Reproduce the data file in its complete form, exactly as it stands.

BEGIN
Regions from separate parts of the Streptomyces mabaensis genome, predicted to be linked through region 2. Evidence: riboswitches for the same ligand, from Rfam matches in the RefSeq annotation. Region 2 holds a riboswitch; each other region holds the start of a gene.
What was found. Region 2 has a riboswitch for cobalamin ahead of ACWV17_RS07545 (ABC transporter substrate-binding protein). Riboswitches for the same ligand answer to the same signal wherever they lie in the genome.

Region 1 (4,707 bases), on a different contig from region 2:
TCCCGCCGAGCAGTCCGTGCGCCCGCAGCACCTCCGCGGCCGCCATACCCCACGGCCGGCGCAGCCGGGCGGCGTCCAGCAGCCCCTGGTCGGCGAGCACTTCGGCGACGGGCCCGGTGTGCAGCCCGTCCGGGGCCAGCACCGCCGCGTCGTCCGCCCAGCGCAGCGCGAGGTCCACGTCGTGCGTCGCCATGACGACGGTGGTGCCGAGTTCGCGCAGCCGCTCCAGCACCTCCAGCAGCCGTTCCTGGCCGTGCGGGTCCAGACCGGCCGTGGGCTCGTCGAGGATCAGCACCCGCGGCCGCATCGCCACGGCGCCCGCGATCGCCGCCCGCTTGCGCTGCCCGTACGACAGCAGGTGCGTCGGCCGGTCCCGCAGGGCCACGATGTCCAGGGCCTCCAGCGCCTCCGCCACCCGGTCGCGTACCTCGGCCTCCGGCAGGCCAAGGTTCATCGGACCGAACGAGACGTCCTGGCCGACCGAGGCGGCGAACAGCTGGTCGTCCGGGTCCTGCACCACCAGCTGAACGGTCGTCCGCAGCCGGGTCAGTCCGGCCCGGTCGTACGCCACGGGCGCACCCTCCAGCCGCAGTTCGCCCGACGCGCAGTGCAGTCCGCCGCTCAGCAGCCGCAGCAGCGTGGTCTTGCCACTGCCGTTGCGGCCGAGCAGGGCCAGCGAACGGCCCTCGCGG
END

Regions from separate parts of the Streptomyces mabaensis genome, predicted to be linked through region 2. Evidence: riboswitches for the same ligand, from Rfam matches in the RefSeq annotation. Region 2 holds a riboswitch; each other region holds the start of a gene.
What was found. Region 2 has a riboswitch for cobalamin ahead of ACWV17_RS07545 (ABC transporter substrate-binding protein). Riboswitches for the same ligand answer to the same signal wherever they lie in the genome.

Region 1 (4,707 bases), on a different contig from region 2:
TCCCGCCGAGCAGTCCGTGCGCCCGCAGCACCTCCGCGGCCGCCATACCCCACGGCCGGCGCAGCCGGGCGGCGTCCAGCAGCCCCTGGTCGGCGAGCACTTCGGCGACGGGCCCGGTGTGCAGCCCGTCCGGGGCCAGCACCGCCGCGTCGTCCGCCCAGCGCAGCGCGAGGTCCACGTCGTGCGTCGCCATGACGACGGTGGTGCCGAGTTCGCGCAGCCGCTCCAGCACCTCCAGCAGCCGTTCCTGGCCGTGCGGGTCCAGACCGGCCGTGGGCTCGTCGAGGATCAGCACCCGCGGCCGCATCGCCACGGCGCCCGCGATCGCCGCCCGCTTGCGCTGCCCGTACGACAGCAGGTGCGTCGGCCGGTCCCGCAGGGCCACGATGTCCAGGGCCTCCAGCGCCTCCGCCACCCGGTCGCGTACCTCGGCCTCCGGCAGGCCAAGGTTCATCGGACCGAACGAGACGTCCTGGCCGACCGAGGCGGCGAACAGCTGGTCGTCCGGGTCCTGCACCACCAGCTGAACGGTCGTCCGCAGCCGGGTCAGTCCGGCCCGGTCGTACGCCACGGGCGCACCCTCCAGCCGCAGTTCGCCCGACGCGCAGTGCAGTCCGCCGCTCAGCAGCCGCAGCAGCGTGGTCTTGCCACTGCCGTTGCGGCCGAGCAGGGCCAGCGAACGGCCCTCGCGG